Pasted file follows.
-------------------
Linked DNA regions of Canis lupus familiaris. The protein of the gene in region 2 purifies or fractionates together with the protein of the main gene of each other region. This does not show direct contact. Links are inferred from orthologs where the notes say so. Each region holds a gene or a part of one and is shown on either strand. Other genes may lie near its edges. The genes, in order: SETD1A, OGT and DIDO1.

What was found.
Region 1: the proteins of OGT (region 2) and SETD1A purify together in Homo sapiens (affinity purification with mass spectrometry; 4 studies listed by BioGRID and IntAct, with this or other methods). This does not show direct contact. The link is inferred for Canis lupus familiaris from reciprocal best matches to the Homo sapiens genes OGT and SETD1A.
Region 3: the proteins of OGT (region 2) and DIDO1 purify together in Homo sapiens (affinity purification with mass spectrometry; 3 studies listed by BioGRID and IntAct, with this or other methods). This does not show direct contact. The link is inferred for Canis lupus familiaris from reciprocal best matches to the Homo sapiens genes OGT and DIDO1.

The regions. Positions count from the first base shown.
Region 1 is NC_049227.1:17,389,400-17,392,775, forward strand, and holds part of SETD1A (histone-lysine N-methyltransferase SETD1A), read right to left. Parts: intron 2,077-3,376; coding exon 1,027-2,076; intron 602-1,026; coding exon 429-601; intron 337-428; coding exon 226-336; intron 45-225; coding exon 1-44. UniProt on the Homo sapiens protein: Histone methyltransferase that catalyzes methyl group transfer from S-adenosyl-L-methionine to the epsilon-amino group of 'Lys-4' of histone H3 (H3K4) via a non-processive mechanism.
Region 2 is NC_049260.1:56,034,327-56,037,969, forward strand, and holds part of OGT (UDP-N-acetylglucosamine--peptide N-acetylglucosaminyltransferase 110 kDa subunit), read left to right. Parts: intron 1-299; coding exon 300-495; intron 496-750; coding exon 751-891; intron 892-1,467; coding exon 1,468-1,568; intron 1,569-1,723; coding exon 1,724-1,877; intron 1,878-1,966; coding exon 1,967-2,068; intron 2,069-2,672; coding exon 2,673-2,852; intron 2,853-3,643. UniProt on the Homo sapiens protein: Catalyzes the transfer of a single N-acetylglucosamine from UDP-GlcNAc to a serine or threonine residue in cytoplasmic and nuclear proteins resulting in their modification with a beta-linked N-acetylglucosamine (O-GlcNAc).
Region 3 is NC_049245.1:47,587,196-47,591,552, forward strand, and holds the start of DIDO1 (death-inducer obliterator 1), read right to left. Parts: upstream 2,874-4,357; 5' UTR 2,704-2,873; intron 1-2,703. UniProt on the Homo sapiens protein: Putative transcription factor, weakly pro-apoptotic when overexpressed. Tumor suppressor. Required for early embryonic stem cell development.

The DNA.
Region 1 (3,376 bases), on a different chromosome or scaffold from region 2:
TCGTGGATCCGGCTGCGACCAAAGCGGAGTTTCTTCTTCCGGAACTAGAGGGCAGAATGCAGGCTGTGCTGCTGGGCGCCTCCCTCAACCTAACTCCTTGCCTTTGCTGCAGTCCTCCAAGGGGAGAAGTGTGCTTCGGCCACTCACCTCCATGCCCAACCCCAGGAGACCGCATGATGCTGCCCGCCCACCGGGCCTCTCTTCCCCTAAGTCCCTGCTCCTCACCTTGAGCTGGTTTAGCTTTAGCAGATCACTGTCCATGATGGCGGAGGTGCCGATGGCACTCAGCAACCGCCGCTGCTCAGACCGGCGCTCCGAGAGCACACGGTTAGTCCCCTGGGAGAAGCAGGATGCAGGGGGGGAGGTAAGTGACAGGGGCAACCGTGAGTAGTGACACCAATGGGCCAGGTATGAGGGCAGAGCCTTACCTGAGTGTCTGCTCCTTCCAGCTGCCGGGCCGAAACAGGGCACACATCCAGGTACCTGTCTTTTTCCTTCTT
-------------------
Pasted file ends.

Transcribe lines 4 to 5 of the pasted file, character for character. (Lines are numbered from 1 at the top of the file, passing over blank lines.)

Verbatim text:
Region 3: the proteins of OGT (region 2) and DIDO1 purify together in Homo sapiens (affinity purification with mass spectrometry; 3 studies listed by BioGRID and IntAct, with this or other methods). This does not show direct contact. The link is inferred for Canis lupus familiaris from reciprocal best matches to the Homo sapiens genes OGT and DIDO1.

The regions. Positions count from the first base shown.